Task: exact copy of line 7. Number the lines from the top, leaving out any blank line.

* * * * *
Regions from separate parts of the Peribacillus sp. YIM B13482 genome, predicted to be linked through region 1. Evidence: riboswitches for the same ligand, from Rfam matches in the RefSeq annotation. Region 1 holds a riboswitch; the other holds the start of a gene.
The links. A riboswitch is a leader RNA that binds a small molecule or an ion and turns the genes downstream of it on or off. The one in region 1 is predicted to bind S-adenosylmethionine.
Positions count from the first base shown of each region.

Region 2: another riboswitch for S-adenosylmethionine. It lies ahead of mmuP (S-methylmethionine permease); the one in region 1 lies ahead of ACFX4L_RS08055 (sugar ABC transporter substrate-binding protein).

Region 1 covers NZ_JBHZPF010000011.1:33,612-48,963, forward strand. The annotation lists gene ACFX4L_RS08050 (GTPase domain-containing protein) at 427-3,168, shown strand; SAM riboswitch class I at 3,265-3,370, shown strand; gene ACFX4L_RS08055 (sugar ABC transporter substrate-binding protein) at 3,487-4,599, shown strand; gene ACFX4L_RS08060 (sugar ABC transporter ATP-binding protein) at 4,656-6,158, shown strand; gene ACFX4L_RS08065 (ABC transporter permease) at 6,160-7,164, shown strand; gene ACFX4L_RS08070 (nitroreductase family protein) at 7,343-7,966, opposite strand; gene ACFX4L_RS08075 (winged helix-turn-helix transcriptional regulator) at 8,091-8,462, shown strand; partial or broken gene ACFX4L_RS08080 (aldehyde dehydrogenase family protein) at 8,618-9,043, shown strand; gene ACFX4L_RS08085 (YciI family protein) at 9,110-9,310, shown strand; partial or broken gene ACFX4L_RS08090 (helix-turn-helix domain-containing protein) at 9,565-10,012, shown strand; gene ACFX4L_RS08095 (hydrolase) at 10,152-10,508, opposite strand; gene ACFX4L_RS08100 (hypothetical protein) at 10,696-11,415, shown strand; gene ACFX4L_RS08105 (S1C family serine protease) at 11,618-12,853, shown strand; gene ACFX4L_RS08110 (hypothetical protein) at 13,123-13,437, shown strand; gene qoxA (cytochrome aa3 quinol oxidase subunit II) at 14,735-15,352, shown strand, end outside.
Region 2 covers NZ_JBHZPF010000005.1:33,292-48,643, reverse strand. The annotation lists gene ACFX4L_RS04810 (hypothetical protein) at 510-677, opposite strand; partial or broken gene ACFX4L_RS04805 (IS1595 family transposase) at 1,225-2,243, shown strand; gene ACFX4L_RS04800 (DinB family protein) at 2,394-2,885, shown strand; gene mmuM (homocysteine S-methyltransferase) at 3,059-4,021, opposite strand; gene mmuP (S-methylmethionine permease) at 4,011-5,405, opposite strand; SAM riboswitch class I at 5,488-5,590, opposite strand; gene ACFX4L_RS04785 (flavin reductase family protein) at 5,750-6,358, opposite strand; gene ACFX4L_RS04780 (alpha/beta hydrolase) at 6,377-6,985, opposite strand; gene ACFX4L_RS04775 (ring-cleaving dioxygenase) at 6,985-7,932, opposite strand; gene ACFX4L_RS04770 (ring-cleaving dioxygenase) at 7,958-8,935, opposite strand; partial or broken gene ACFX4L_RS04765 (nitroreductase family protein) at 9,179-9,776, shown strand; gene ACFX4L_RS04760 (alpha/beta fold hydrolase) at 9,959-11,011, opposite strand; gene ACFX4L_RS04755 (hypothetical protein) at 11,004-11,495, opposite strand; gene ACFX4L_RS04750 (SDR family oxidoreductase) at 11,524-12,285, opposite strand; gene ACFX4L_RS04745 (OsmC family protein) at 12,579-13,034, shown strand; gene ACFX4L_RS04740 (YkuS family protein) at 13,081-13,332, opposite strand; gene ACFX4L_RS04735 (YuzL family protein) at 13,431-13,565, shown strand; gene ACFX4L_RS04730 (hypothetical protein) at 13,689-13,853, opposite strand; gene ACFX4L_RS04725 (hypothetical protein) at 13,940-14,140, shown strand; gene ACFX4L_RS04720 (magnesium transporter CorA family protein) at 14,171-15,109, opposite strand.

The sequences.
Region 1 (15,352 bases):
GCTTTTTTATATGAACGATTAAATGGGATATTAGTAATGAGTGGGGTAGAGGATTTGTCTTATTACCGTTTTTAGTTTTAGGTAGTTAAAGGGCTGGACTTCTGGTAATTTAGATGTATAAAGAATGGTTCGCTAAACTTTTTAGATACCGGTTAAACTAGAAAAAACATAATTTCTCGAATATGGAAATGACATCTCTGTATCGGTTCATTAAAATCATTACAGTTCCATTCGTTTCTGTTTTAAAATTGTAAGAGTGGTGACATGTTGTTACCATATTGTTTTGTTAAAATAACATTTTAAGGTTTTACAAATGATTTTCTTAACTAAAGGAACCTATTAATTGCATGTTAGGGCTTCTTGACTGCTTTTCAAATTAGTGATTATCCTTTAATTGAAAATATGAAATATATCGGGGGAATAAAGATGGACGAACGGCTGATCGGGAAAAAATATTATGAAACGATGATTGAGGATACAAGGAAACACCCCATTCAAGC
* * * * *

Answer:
The sequences.